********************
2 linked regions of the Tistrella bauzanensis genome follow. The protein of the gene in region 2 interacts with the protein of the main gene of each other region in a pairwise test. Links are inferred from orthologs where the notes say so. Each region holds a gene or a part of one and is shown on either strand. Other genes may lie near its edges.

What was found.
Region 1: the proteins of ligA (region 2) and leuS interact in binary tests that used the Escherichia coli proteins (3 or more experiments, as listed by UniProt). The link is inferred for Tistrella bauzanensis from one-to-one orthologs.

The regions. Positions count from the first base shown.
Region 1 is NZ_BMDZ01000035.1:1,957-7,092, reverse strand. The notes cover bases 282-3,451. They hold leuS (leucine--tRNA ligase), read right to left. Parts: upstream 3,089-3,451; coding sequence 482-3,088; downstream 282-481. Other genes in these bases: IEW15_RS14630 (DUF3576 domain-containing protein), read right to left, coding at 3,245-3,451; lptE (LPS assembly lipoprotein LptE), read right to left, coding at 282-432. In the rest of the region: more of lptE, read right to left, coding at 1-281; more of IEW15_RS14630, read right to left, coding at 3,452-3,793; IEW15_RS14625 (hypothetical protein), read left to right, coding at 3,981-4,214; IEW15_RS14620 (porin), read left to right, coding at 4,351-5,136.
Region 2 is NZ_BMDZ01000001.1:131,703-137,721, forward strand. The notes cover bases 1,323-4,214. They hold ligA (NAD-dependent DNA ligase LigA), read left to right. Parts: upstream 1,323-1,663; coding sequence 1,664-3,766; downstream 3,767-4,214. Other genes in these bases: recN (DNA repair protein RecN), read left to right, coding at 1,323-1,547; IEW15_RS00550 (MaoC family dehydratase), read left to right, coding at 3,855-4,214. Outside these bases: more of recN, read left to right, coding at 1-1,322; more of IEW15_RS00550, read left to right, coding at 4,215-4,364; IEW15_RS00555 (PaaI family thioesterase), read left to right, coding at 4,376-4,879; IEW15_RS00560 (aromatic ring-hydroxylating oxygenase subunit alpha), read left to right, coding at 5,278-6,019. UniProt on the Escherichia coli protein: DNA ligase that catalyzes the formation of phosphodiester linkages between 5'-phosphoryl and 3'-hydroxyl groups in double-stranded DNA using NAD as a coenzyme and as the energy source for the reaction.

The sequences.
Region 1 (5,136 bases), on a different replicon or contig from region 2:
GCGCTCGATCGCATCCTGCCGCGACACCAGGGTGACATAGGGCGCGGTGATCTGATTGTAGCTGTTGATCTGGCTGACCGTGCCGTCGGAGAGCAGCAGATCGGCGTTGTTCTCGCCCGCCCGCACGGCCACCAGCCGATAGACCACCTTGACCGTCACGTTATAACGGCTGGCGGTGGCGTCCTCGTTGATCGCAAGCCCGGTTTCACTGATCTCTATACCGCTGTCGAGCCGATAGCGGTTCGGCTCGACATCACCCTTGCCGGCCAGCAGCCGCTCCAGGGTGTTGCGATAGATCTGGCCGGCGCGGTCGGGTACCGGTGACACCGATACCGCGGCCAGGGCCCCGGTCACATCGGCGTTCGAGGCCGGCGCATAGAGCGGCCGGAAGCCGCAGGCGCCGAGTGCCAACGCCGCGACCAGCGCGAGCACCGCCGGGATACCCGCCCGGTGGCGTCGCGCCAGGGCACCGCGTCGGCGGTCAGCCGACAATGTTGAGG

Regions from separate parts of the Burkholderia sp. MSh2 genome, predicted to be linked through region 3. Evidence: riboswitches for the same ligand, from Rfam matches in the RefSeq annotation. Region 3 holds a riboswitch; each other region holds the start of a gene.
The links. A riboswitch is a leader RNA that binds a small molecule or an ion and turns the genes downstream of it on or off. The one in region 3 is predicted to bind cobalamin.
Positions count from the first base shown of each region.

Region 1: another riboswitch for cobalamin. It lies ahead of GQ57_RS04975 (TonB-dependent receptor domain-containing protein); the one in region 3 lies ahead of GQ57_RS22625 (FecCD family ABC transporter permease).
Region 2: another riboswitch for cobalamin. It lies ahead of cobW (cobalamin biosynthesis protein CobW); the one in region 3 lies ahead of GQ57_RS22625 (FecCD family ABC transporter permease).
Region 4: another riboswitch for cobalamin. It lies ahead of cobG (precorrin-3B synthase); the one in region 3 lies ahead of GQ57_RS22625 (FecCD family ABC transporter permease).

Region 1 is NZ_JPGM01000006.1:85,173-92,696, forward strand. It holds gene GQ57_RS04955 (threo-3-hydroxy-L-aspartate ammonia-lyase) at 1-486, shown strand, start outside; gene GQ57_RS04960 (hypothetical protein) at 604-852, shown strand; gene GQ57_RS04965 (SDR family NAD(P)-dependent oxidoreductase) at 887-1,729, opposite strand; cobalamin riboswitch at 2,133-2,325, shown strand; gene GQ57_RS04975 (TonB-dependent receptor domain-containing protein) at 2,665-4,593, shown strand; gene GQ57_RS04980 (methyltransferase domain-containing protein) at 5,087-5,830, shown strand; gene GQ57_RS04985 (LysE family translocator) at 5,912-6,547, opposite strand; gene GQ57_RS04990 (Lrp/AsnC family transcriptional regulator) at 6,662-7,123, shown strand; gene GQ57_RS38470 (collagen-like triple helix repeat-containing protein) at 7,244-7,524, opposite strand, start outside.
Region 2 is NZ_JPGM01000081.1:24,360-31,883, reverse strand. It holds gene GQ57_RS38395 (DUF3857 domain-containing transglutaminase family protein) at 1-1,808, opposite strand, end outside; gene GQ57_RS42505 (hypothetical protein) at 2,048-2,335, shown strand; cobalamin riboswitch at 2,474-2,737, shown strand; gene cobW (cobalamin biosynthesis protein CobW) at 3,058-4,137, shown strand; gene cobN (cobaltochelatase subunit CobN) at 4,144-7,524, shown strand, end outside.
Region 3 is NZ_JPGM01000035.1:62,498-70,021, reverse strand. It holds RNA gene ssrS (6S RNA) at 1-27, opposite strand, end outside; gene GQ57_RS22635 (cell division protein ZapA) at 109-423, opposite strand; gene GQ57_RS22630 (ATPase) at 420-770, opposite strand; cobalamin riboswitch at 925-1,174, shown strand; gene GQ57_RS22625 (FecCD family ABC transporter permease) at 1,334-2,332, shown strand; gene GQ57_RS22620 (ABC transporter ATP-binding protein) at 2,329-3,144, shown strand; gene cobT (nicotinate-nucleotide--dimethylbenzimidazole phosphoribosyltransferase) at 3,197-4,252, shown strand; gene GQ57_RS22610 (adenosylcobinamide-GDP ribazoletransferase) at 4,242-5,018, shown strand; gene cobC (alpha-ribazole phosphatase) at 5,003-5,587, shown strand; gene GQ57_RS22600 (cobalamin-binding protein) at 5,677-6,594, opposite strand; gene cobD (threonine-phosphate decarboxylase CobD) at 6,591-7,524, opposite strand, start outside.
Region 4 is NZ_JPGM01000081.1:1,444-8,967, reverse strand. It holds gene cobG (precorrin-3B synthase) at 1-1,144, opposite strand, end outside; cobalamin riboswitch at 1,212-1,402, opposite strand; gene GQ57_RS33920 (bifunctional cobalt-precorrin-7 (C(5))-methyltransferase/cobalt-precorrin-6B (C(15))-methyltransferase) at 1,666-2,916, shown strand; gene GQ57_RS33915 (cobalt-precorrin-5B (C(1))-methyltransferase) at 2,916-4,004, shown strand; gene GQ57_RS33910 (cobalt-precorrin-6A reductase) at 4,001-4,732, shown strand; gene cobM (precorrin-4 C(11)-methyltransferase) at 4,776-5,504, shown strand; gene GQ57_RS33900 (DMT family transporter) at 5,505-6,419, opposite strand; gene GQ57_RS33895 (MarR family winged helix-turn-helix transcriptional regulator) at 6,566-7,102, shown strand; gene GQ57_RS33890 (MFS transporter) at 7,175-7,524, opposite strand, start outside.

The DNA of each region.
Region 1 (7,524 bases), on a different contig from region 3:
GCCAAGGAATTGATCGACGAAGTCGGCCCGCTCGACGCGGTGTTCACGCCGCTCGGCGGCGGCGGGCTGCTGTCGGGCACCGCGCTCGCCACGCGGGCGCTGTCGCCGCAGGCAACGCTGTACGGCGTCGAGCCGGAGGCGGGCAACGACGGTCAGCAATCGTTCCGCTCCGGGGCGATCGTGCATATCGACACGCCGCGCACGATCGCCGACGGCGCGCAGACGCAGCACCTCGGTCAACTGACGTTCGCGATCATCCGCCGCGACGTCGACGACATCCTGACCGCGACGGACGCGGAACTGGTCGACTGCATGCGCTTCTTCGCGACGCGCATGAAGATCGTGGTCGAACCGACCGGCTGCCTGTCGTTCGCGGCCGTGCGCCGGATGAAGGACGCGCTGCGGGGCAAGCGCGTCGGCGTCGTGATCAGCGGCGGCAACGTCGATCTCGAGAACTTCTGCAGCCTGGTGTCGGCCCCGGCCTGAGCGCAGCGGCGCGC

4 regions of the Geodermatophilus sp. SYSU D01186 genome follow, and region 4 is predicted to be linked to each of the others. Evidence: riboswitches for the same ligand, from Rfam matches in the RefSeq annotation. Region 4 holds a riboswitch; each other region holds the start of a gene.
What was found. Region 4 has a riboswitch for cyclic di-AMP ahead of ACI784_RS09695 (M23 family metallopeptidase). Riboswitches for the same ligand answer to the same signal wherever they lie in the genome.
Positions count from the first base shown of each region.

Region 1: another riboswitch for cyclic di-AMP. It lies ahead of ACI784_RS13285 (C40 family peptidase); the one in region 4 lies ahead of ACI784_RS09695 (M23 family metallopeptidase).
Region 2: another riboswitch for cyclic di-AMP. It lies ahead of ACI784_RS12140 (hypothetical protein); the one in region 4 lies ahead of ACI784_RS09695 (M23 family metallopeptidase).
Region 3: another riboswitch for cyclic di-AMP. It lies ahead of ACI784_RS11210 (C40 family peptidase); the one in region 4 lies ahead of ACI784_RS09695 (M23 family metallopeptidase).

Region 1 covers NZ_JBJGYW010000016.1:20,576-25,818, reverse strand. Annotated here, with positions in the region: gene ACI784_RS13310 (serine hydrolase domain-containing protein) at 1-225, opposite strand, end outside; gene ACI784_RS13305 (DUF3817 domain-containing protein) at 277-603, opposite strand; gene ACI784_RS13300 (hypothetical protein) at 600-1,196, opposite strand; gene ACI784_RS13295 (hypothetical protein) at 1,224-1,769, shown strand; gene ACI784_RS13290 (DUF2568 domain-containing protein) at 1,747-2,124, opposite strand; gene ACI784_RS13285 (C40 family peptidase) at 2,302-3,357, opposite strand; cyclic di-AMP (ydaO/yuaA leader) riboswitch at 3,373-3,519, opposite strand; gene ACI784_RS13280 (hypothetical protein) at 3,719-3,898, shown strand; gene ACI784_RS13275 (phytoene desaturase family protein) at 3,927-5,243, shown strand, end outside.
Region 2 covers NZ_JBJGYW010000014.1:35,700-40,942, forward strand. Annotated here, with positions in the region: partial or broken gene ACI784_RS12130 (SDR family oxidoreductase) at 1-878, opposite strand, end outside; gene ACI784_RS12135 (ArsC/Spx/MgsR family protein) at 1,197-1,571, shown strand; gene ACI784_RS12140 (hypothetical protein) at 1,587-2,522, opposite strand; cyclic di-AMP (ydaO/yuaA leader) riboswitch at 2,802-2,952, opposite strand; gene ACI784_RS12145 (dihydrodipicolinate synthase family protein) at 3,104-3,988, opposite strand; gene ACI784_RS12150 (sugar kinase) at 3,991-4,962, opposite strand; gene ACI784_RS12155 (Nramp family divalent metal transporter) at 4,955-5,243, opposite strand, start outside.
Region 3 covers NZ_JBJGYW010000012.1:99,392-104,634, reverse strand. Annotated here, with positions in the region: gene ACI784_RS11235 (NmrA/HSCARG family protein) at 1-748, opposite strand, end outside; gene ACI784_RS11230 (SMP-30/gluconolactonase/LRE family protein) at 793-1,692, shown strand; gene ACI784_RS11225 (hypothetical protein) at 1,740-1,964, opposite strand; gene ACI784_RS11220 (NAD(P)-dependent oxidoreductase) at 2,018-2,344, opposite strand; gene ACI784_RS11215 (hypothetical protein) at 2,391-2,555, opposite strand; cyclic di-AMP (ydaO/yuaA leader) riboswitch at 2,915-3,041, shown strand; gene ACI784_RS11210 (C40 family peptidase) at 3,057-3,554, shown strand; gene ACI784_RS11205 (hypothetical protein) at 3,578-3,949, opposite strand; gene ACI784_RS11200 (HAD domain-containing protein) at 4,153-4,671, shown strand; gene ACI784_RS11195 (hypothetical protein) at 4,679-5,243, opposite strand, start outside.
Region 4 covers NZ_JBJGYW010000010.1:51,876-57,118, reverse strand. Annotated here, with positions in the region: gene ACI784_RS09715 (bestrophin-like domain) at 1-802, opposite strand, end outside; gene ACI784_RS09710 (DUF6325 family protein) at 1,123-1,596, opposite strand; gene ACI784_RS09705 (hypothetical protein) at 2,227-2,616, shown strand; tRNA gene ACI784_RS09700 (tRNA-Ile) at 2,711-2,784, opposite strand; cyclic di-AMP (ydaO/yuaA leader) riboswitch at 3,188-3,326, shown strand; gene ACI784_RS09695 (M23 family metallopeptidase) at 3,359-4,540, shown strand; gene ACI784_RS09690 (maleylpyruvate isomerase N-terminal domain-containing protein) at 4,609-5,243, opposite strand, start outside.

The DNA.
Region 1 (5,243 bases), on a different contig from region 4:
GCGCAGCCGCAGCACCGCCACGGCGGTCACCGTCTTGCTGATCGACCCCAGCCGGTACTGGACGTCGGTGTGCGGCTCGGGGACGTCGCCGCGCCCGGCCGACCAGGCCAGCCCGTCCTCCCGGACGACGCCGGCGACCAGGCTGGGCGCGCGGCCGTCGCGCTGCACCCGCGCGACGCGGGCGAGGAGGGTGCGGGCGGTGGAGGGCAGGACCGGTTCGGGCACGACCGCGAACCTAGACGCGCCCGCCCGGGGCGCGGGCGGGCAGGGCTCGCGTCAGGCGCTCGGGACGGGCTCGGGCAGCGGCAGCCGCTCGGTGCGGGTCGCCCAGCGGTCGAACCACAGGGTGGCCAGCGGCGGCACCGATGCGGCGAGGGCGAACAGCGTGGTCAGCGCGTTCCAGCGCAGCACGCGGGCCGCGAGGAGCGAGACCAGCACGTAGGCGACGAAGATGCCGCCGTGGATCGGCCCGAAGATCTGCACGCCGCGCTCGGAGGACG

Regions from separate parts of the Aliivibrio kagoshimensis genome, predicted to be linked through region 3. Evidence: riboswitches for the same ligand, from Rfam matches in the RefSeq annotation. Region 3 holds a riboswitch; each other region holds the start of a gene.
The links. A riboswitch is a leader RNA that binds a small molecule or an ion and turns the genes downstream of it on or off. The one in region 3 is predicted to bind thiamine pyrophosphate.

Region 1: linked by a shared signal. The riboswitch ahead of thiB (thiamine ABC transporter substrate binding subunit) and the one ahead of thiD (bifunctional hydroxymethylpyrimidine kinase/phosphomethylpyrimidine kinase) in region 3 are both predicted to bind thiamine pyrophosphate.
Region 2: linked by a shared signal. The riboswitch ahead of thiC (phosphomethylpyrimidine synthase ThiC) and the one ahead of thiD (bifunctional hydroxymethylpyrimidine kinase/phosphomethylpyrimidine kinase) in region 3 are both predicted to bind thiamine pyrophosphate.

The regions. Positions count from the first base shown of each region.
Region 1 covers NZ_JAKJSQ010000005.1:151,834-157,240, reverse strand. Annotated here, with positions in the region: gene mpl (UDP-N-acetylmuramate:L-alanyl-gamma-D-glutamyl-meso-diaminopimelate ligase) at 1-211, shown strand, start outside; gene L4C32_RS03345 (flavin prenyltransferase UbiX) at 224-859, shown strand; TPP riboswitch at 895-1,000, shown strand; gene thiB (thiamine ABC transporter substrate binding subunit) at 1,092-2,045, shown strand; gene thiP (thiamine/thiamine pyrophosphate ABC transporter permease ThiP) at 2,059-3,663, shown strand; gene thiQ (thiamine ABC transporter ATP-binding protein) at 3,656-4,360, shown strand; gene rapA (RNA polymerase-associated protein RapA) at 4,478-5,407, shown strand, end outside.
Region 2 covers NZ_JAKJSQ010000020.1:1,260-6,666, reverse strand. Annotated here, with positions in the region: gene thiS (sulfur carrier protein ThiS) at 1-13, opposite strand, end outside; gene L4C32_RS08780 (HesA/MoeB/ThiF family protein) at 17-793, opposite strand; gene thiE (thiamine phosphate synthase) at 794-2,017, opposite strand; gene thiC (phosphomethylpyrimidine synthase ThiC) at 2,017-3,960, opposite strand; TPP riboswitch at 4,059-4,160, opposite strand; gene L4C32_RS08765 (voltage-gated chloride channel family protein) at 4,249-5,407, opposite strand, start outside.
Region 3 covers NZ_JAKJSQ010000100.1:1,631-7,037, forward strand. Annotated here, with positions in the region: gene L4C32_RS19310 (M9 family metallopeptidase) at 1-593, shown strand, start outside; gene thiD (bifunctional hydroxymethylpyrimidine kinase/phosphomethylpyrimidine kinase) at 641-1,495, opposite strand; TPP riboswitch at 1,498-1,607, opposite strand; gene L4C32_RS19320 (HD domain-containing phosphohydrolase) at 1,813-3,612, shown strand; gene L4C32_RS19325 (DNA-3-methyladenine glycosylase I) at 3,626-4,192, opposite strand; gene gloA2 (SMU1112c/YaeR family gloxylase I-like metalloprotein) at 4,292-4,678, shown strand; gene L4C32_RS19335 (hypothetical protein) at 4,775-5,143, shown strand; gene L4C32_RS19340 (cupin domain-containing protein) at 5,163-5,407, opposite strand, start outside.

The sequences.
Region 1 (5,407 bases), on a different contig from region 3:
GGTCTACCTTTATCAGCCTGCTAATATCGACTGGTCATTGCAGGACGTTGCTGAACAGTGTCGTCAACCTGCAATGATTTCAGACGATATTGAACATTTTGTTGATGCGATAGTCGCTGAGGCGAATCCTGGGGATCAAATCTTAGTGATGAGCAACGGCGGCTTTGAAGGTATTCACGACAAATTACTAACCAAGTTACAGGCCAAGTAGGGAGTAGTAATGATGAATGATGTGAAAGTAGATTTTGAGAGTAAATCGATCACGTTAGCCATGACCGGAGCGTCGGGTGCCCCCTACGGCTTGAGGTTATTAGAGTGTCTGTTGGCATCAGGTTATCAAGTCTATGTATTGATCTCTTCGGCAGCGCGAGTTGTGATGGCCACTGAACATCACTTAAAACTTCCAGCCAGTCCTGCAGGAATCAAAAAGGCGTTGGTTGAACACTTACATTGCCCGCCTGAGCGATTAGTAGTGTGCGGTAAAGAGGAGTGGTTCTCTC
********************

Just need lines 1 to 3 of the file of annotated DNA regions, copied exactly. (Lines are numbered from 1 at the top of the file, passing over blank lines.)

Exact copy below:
2 linked regions of the Tistrella bauzanensis genome follow. The protein of the gene in region 2 interacts with the protein of the main gene of each other region in a pairwise test. Links are inferred from orthologs where the notes say so. Each region holds a gene or a part of one and is shown on either strand. Other genes may lie near its edges.

What was found.
Region 1: the proteins of ligA (region 2) and leuS interact in binary tests that used the Escherichia coli proteins (3 or more experiments, as listed by UniProt). The link is inferred for Tistrella bauzanensis from one-to-one orthologs.